And with this much down time, my mind begins to wander. Questions come up such as “what do I want to be when I grow up”, “should I run for local office”, “maybe I should join a club”, “oh, crap, I need to prep that presentation for the first week of December in Chicago”, “I need to scan every family photo – BUT, ugh, I don’t want to do that”, “should I open a marketing agency”, “should I join Walt and learn the family insurance business”, “what do I stand for”, “am I far enough along in my career compared to others my age”, “am I doing enough to get to the top, whatever “the top” is”, “should I become an expert at something”? It just keeps going on and on. So frustrating. My mind will not turn off.
Five and a half weeks after delivering Cate, I now understand this journey’s importance – besides having a baby. One, I will continue to prepare for all events in life so I can continue to avoid piss poor performances. This is one of my strengths.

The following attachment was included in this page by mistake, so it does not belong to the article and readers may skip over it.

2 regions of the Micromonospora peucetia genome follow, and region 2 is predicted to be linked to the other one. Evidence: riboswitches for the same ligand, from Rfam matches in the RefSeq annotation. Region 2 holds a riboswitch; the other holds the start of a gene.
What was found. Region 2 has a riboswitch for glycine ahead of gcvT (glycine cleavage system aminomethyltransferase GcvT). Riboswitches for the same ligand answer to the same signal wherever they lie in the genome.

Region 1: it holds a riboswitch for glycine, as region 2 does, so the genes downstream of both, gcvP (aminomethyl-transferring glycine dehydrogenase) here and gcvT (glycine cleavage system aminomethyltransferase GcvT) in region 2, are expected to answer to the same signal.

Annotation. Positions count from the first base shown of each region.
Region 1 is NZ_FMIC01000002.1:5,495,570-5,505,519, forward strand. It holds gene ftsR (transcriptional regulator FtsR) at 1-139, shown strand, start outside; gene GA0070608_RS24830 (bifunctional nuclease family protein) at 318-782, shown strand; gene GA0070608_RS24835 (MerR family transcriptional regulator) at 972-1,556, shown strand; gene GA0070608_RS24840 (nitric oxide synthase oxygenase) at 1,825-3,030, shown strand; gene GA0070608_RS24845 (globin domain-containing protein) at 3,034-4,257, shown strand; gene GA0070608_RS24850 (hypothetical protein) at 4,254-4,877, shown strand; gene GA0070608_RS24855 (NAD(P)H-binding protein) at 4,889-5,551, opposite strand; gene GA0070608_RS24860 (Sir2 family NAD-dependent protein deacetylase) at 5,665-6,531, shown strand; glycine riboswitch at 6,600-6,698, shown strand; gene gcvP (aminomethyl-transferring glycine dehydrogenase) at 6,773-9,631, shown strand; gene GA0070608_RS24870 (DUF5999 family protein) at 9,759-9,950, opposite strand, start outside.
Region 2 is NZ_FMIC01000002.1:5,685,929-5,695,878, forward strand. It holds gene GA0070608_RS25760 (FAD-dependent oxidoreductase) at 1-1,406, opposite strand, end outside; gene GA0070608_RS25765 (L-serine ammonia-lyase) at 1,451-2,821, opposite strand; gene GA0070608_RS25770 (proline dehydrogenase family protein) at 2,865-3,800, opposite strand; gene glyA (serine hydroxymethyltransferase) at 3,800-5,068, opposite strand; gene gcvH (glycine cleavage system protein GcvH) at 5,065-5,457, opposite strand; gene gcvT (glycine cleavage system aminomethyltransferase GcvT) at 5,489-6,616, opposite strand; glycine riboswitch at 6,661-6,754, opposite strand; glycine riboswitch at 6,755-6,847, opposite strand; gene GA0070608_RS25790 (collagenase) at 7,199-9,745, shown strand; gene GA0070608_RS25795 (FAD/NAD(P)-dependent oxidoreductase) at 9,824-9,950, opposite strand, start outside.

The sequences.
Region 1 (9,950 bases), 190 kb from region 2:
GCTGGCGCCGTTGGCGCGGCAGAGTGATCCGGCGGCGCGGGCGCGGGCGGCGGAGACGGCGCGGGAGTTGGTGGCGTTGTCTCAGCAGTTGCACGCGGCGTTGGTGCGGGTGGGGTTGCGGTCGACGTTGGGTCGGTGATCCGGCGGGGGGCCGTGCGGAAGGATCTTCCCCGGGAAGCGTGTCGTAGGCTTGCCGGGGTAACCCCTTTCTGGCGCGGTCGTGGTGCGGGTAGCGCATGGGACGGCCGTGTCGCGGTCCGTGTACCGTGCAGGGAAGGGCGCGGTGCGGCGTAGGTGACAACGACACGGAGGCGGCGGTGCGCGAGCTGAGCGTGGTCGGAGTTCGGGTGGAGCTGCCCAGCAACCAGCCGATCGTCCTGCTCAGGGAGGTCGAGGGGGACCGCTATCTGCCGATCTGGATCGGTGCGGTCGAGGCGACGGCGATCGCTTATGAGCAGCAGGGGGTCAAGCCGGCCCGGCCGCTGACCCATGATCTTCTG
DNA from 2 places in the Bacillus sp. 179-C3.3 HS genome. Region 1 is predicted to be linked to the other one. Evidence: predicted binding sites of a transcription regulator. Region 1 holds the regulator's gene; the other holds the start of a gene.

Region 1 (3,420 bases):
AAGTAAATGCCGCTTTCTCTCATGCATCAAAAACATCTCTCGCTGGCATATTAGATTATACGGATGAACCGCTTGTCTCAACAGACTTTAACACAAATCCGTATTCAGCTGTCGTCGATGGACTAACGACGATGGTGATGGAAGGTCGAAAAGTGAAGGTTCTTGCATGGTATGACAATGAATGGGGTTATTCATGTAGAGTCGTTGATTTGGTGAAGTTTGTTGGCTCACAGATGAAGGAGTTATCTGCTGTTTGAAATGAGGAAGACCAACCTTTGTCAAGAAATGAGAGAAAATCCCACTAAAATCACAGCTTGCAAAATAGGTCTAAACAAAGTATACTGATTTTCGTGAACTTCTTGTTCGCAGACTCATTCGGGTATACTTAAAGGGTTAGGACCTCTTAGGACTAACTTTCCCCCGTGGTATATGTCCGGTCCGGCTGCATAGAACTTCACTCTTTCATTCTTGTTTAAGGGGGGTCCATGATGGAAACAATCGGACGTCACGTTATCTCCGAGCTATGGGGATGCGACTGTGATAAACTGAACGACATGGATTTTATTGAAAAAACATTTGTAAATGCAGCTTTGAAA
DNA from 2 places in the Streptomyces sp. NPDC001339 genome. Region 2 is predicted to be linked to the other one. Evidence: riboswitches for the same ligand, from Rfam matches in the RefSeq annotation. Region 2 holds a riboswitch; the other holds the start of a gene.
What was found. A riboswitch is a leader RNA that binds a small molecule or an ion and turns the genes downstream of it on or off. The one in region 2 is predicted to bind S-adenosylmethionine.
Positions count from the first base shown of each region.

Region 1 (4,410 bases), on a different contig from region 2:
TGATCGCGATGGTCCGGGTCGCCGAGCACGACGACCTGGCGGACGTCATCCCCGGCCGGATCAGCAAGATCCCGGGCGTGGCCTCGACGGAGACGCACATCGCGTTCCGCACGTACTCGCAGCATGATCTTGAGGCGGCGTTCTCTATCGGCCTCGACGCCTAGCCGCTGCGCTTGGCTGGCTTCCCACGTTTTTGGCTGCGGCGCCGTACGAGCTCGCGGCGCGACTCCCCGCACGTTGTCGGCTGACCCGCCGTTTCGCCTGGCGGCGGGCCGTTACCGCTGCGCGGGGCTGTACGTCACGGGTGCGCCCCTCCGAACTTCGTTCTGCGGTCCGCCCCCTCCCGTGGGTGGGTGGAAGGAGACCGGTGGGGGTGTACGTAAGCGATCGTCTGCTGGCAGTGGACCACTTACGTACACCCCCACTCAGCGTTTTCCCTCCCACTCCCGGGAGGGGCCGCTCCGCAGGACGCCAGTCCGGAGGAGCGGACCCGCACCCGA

Two, women need to share more ugly truths. Spill it ladies. Don’t be shy. I don’t like shy ladies. We need to stand up and share our stories with each other about bringing life into this world.
Three, I need to get some hobbies and not be addicted to work. Work addiction sucks. Enjoying life is a great thing, and we only have one shot.
And three, in order to successfully raise a child, I need to get to know myself. I feel like the scene in “Runaway Bride”, with Julia Roberts, where she doesn’t know what types of eggs she likes. Basically, Julia Roberts has just always eaten whatever eggs her boyfriend at the time has eaten. Scrambled? Poached? Over-easy? With or without hot sauce? She never takes the time to know and understand what she likes or wants out of life. Not cool.
In order to become a stronger person, I must continue to be a contingency planner. I must also become better at listening, sharing, having hobbies and enjoying life, and knowing myself (being alone). Here’s to future self-awareness! Where’s the vodka and poached eggs?